US President George W Bush called on Moscow to end the crisis in Georgia as Russian President Dimitry Medvedev signed a six-point European Union-mediated peace plan in the conflict over the breakaway regions of South Ossetia and Abkhazia, dpa reported.
" Russia needs to honour the agreement and withdraw its forces, and of course end military operations," Bush said from his ranch in Crawford, Texas.
Medvedev's signature on Saturday came a day after Georgian President Mikheil Saakashvili signed the document aimed at defusing the crisis in the Caucasus.
The plan was brokered by French President Nicolas Sarkozy on behalf of the EU.
The agreement is not a peace settlement but provides the basis for a legally binding text to end the fighting and pave the way for a political solution.
The United Nations Security Council is to formalize the six principles.
One of the key points of the plan is the withdrawal of Russian armed forces to positions held before hostilities began in the breakaway Georgian region of South Ossetia last week.
Bush said Saturday South Ossetia and Abkhazia were "a part of Georgia, and the international community has repeatedly made clear that they will remain so."
" Georgia's borders should command the same respect as every other nation's.
"There's no room for debate on this matter," Bush said.
Earlier in his weekly radio address, Bush said the world had witnessed with "alarm as Russia invaded a sovereign neighboring state and threatened a democratic government elected by its people."
"This act is completely unacceptable to the free nations of the world," Bush said.
"To begin to repair the damage to its relations with the United States, Europe, and other nations, and to begin restoring its place in the world, Russia must act to end this crisis," Bush said.
Russian tanks and personnel carriers on Saturday moved back a short distance from the Russian Army's most advanced positions in Georgia.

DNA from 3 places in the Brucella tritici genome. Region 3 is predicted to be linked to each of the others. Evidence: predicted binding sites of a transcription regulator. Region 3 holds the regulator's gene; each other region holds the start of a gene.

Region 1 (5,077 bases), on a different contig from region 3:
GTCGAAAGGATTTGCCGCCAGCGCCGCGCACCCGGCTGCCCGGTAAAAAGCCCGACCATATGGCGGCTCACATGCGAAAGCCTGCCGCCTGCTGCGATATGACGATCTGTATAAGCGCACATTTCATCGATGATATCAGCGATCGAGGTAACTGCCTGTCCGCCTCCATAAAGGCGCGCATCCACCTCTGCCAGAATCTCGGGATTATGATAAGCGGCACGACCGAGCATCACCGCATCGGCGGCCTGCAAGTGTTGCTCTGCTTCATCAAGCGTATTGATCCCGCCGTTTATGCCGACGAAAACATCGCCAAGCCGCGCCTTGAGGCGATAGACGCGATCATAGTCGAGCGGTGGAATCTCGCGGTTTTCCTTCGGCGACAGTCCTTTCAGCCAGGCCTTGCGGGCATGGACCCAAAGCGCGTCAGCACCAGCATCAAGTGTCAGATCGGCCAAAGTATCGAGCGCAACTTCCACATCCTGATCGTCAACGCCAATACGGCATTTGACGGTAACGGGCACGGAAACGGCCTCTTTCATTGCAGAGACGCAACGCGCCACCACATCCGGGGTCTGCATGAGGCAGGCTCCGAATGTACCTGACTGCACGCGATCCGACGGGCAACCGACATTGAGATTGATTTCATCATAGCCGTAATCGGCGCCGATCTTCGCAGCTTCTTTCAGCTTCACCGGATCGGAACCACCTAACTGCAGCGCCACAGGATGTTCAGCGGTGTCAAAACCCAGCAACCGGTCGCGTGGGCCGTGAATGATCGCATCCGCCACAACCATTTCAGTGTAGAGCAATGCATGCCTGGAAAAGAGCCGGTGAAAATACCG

The group of five tanks and four armoured personnel carriers exited the central Georgian town of Igueti in the early afternoon.
The village had marked the closest point of Russia's offensive towards the Georgian capital Tbilisi.
The Russian armour/infantry force had arrived in the area on Friday evening, raising fears in the Georgian capital of an impending Russian assault.
Igueti residents said the Russian troops behaved properly and did not loot or otherwise make difficulties for villagers.
The Russian force retired approximately 5 kilometres, setting up a new road checkpoint just short of a bridge crossing the Lekhura river.
Observers from the Organization of Security and Co-operation in Europe (OSCE) said the short distance of the Russian withdrawal was in part due to the Russians' excavating mines as they fell back.
They said it was in part because Moscow was unlikely to pull its troops fully out of Georgia before extracting further concessions from Saakashvili.
The Russian Army's General Staff in Moscow denied reports that Russian troops are still in Gori, north-west of the Georgian capital Tbilisi, or in the Black Sea port of Poti.
"Presently we have no units in Gori or Poti," Deputy Chief of Staff General Anatoly Nagovitsin said as reported by the Interfax news agency.
Russian troops were still in the vicinity of Gori, he said, because they had discovered a Georgian base there with 15 tanks.
Other points in the peace plan include no recourse to use violence between the protagonists, the cessation of hostilities, the granting of access to humanitarian aid, the return of Georgian armed forces to their usual quarters and the opening of international discussions on the modalities of security and stability of South Ossetia and Abkhazia.
The framework plan falls short of the original proposal by the EU presidency.
The draft had called for the "full respect for the sovereignty and territorial integrity of Georgia" and the deployment of an EU or UN peacekeeping force.
On the political front, German Chancellor Angela Merkel was set to visit Tbilisi Sunday to meet Saakashvili.
She will press for the rapid implementation of the peace plan, government officials said in Berlin Saturday.
"The ceasefire must be verifiable and durable," German government sources said.
Merkel met with Medvedev in the Black Sea resort of Sochi on Friday.
Meanwhile, Polish President Lech Kaczynski on Saturday criticized Germany and France for what he considered their pliability towards Russia in the Caucasus crisis.
Both Western European countries have had a "very typical" relationship with Russia, Kaczynski said in an interview published in the Rzeczpospolita daily.
This position of the two countries is due to "the historical experiences and interests of corporations" that are looking to make "big money" in Russia.
Kaczynski said he was disappointed that the European Union decisions in the Georgian crisis were made "between Berlin and Paris."
Kaczynski and the leaders of Lithuania, Latvia and Estonia condemned the actions of Russian forces in a sternly-worded joint statement and travelled to Tbilisi to express solidarity with Georgia.